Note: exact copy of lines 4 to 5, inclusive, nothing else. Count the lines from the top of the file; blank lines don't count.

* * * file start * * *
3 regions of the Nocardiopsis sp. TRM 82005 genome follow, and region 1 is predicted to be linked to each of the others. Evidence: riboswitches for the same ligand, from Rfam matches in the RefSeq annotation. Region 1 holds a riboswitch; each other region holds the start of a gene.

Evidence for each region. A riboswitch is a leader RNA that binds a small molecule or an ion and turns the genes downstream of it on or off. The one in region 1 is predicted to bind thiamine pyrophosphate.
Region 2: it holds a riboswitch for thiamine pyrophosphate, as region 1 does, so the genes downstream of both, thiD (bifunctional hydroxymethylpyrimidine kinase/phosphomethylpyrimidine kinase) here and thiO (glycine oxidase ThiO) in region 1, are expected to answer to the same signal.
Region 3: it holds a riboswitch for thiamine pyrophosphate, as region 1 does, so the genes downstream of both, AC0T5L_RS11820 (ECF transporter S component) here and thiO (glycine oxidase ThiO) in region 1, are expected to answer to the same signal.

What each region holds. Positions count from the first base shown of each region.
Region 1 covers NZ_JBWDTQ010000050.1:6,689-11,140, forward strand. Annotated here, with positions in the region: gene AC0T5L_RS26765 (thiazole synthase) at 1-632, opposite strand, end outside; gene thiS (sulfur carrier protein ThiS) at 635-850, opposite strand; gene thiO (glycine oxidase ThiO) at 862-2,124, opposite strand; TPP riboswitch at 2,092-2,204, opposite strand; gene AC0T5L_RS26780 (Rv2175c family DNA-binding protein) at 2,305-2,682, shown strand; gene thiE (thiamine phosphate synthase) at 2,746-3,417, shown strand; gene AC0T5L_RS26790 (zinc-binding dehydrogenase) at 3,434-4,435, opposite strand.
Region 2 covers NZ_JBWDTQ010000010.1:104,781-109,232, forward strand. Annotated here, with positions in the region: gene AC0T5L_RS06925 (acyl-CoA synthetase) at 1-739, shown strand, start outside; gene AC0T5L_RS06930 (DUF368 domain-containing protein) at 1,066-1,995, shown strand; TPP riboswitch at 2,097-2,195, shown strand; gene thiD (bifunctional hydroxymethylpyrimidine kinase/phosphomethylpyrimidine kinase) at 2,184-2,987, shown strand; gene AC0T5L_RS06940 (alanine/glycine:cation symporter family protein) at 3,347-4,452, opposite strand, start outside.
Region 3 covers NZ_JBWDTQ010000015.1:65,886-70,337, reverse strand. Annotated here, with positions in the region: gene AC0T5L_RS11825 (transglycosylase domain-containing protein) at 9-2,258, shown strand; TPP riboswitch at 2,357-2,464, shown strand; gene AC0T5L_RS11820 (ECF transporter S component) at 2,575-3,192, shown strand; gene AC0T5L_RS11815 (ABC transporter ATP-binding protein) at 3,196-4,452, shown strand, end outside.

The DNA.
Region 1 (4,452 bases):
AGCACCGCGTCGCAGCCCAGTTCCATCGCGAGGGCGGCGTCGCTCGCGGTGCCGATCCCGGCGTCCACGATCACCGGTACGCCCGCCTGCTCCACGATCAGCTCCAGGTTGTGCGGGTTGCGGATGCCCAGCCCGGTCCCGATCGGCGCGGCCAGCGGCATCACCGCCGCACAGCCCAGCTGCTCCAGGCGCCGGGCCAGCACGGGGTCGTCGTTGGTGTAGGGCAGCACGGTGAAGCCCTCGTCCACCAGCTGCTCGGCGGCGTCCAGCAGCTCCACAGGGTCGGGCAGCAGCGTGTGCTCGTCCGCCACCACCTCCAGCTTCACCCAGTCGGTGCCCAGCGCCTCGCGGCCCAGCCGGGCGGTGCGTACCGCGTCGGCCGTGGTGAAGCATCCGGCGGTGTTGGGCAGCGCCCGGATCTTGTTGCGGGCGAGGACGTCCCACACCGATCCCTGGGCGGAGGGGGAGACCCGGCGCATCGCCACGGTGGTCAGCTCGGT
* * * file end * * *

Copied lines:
Region 3: it holds a riboswitch for thiamine pyrophosphate, as region 1 does, so the genes downstream of both, AC0T5L_RS11820 (ECF transporter S component) here and thiO (glycine oxidase ThiO) in region 1, are expected to answer to the same signal.

What each region holds. Positions count from the first base shown of each region.